Jessica

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See also: Jéssica

English[edit]

Etymology[edit]

First used by William Shakespeare in Merchant of Venice in the early 17th century, probably from Hebrew יִסְכָּה(yiskah, Iscah in Genesis 11:29, Jescha in the Wycliffe version), a proper name meaning "one who looks forth" (but apparently not used as an ordinary word with that meaning).

  • By folk etymology seen as an elaborate form of Jessie, from Jane.

Pronunciation[edit]

  • enPR: jĕsʹĭkə, IPA(key): /ˈdʒɛsɪkə/
  • (file)

Proper noun[edit]

Jessica (plural Jessicas)

  1. A female given name from Hebrew.
    • c. 1596–1598 (date written), William Shakespeare, “The Merchant of Venice”, in Mr. William Shakespeares Comedies, Histories, & Tragedies [] (First Folio), London: [] Isaac Iaggard, and Ed[ward] Blount, published 1623, OCLC 606515358, [Act V, scene i]:
      Lorenzo: In such a night / Did Jessica steal from the wealthy Jew, / And with an unthrift love did run from Venice, / As far as Belmont.
      Jessica: In such a night / Did young Lorenzo swear he lov'd her well, / Stealing her soul with many vows of faith, / And ne'er a true one.
      Lorenzo: In such a night / Did pretty Jessica, like a little shrew, / Slander her love, and he forgave it her.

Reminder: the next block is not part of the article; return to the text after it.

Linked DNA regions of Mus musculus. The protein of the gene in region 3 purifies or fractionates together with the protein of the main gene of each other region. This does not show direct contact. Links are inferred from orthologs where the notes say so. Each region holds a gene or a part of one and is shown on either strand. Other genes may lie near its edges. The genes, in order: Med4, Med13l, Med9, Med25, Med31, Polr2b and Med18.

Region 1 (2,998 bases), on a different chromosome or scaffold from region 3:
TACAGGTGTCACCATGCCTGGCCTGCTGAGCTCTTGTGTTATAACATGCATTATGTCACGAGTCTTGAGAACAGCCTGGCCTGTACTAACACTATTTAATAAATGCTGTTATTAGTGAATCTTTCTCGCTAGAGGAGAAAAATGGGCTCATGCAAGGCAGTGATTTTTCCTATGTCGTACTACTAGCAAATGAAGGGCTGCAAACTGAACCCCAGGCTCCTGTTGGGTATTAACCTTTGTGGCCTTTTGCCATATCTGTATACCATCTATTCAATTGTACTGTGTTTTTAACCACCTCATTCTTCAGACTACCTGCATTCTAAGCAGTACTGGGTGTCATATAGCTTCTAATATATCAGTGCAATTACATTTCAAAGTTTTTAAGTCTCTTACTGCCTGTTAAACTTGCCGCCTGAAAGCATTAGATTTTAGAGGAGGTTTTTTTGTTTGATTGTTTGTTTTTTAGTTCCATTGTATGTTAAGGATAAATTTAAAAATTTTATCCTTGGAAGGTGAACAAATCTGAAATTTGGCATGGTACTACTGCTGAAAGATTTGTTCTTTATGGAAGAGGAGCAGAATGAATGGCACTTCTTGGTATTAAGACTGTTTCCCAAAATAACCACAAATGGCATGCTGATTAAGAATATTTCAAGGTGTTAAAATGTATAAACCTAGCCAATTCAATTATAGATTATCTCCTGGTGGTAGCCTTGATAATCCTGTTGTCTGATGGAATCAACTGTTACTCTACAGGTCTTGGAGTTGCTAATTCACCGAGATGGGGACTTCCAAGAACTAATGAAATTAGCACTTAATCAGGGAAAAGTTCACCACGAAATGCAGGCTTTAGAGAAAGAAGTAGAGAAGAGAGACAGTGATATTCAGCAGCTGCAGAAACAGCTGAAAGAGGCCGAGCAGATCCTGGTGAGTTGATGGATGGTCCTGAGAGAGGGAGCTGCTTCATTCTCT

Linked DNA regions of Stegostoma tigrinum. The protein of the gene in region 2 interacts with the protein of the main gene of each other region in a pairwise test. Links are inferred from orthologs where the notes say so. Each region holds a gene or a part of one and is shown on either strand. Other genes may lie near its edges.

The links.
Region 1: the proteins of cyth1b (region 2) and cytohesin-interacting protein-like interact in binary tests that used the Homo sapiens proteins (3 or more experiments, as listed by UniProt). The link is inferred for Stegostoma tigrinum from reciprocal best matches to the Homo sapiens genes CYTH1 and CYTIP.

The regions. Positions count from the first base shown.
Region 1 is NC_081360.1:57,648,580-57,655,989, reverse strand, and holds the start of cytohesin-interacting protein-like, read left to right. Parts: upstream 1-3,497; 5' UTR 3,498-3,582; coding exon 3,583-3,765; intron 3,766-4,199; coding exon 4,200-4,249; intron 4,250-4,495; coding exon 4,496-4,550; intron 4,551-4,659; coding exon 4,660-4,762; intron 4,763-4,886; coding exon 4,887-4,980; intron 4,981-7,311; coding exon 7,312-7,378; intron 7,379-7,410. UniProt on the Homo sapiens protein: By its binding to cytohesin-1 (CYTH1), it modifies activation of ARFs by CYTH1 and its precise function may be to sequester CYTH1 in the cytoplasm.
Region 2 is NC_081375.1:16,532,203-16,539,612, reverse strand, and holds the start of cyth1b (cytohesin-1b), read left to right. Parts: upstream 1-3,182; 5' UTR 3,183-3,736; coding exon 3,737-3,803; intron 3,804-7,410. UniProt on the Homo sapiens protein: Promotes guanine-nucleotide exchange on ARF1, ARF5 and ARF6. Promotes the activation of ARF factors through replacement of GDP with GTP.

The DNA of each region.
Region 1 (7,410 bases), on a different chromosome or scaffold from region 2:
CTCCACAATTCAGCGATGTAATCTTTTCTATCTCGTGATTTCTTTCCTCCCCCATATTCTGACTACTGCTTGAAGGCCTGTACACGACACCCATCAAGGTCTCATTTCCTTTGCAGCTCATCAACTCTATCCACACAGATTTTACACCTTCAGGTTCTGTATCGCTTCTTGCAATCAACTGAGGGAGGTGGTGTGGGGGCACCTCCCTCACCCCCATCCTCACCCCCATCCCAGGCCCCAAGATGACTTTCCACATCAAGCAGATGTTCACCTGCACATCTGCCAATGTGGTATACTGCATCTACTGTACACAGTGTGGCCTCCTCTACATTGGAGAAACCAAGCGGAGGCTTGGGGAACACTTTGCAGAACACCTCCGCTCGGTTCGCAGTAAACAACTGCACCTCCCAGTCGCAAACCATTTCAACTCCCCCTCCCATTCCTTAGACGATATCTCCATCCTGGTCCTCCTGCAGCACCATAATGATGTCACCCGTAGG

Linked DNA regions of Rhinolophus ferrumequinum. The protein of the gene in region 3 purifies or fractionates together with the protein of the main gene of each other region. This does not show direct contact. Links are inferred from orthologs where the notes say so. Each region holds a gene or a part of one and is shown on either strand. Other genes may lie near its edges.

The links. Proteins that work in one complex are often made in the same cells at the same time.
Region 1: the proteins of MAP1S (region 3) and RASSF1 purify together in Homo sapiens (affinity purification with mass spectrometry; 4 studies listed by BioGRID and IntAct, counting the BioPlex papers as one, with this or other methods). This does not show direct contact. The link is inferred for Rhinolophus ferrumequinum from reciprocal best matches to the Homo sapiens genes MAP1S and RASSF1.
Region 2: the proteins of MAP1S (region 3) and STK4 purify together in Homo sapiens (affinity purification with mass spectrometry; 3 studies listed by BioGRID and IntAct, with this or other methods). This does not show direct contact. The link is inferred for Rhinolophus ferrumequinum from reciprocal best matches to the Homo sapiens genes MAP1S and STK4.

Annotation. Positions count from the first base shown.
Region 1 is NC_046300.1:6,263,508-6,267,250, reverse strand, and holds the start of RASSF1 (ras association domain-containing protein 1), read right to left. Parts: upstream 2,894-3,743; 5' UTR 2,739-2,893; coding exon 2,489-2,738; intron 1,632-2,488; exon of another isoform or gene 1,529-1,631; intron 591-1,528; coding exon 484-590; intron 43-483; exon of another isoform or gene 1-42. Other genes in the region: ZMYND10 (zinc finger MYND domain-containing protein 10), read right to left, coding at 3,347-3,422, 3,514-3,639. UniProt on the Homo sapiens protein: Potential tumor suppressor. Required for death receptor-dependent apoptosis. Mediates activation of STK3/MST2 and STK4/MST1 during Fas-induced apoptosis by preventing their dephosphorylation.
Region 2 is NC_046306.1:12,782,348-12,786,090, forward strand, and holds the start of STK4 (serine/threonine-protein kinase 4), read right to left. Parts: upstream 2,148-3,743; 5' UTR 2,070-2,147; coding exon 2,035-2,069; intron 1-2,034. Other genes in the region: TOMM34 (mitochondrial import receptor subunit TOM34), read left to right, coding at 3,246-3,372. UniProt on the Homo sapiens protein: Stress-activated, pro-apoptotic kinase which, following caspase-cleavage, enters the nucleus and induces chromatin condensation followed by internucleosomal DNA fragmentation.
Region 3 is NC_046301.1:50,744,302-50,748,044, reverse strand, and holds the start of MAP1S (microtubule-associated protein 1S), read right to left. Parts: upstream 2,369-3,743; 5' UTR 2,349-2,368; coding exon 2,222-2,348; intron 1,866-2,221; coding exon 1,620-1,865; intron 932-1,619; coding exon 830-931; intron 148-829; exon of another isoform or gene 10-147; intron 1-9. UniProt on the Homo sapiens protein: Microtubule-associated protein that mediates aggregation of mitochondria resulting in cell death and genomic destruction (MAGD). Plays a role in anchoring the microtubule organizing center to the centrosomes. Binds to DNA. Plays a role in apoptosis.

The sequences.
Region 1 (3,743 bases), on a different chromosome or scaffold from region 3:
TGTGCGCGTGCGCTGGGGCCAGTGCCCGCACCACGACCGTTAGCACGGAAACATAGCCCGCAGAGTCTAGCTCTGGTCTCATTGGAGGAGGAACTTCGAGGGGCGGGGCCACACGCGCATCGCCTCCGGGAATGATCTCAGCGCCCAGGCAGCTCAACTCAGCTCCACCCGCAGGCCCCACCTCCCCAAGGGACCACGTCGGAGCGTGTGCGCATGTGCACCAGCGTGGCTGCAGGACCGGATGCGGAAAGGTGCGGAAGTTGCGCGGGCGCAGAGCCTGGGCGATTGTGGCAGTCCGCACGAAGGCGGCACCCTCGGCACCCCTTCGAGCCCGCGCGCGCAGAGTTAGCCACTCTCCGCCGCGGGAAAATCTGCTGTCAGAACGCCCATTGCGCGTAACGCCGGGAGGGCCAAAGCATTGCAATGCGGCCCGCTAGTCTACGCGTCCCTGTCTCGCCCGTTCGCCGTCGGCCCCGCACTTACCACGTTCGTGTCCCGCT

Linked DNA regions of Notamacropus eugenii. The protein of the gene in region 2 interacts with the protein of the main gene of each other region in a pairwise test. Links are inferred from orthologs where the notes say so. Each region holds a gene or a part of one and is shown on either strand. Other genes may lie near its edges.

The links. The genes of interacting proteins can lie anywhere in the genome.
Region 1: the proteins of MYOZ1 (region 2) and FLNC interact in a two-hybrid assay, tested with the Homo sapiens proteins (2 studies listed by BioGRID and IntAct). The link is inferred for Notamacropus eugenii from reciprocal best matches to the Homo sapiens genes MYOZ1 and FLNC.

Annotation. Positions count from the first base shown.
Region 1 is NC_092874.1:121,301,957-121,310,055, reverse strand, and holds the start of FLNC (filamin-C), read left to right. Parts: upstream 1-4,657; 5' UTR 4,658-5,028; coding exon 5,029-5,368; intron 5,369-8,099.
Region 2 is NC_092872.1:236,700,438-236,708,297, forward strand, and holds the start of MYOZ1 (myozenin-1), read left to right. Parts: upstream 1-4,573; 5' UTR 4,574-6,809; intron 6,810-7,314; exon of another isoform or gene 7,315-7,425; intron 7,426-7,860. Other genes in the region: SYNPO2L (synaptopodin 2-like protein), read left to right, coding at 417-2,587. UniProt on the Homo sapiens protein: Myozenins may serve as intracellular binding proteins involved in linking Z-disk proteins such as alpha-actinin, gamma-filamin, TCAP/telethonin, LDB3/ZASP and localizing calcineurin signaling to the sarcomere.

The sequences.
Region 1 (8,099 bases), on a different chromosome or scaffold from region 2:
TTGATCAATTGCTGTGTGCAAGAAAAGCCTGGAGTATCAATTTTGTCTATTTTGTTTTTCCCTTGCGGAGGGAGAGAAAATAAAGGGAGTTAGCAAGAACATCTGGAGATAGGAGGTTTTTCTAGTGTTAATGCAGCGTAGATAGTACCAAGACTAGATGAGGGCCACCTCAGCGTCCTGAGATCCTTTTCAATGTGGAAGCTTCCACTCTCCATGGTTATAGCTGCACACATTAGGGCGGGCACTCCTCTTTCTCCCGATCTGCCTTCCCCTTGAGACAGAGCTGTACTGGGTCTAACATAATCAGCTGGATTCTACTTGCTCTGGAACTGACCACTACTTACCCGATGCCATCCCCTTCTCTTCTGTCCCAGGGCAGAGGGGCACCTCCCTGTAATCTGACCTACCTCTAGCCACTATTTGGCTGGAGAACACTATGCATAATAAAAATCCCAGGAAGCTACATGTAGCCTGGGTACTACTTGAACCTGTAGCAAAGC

• 1996 Tad Williams, The Writer's Child, The Sandman Book of Dreams, HarperCollins, →ISBN, page 154:
      She will be beautiful, of course - how could our child not be beautiful? We will name her...Jessica. Yes, that's a good name, not one of those lighter-than-air names so popular among writers of romances and fairy tales. That's a name a real little girl might have.
    • 2015, Sunjeev Sahota, The Year of the Runaways, Pan Macmillan (→ISBN)
      Jessica. It was, she later thought, a name well suited to whitehaired ladies with bright blue eyes.

Usage notes[edit]

  • Formerly rare, but from the 1970s to the 2010s popular in all English-speaking countries.

Related terms[edit]

Translations[edit]


Cebuano[edit]

Etymology[edit]

From English Jessica.

Proper noun[edit]

Jessica

  1. a female given name

Quotations[edit]

For quotations using this term, see Citations:Jessica.


Danish[edit]

Etymology[edit]

Recently borrowed from English Jessica.

Proper noun[edit]

Jessica

  1. a female given name

French[edit]

Etymology[edit]

Borrowed from English Jessica, popular at the end of the 20th century.

Pronunciation[edit]

Proper noun[edit]

Jessica f

  1. a female given name

German[edit]

Etymology[edit]

Borrowed from English Jessica, popular at the end of the 20th century.

Pronunciation[edit]

Proper noun[edit]

Jessica

  1. a female given name

Polish[edit]

Pronunciation[edit]

  • IPA(key): /d͡ʐɛˈsi.ka/
  • (file)
  • Rhymes: -ika
  • Syllabification: Je‧ssi‧ca

Proper noun[edit]

Jessica f

  1. Alternative spelling of Dżesika

Declension[edit]

Further reading[edit]

  • Jessica in Wielki słownik języka polskiego, Instytut Języka Polskiego PAN
  • Jessica in Polish dictionaries at PWN

Swedish[edit]

Alternative forms[edit]

Etymology[edit]

Borrowed from English Jessica, popular at the end of the 20th century.

Proper noun[edit]

Jessica c (genitive Jessicas)

  1. a female given name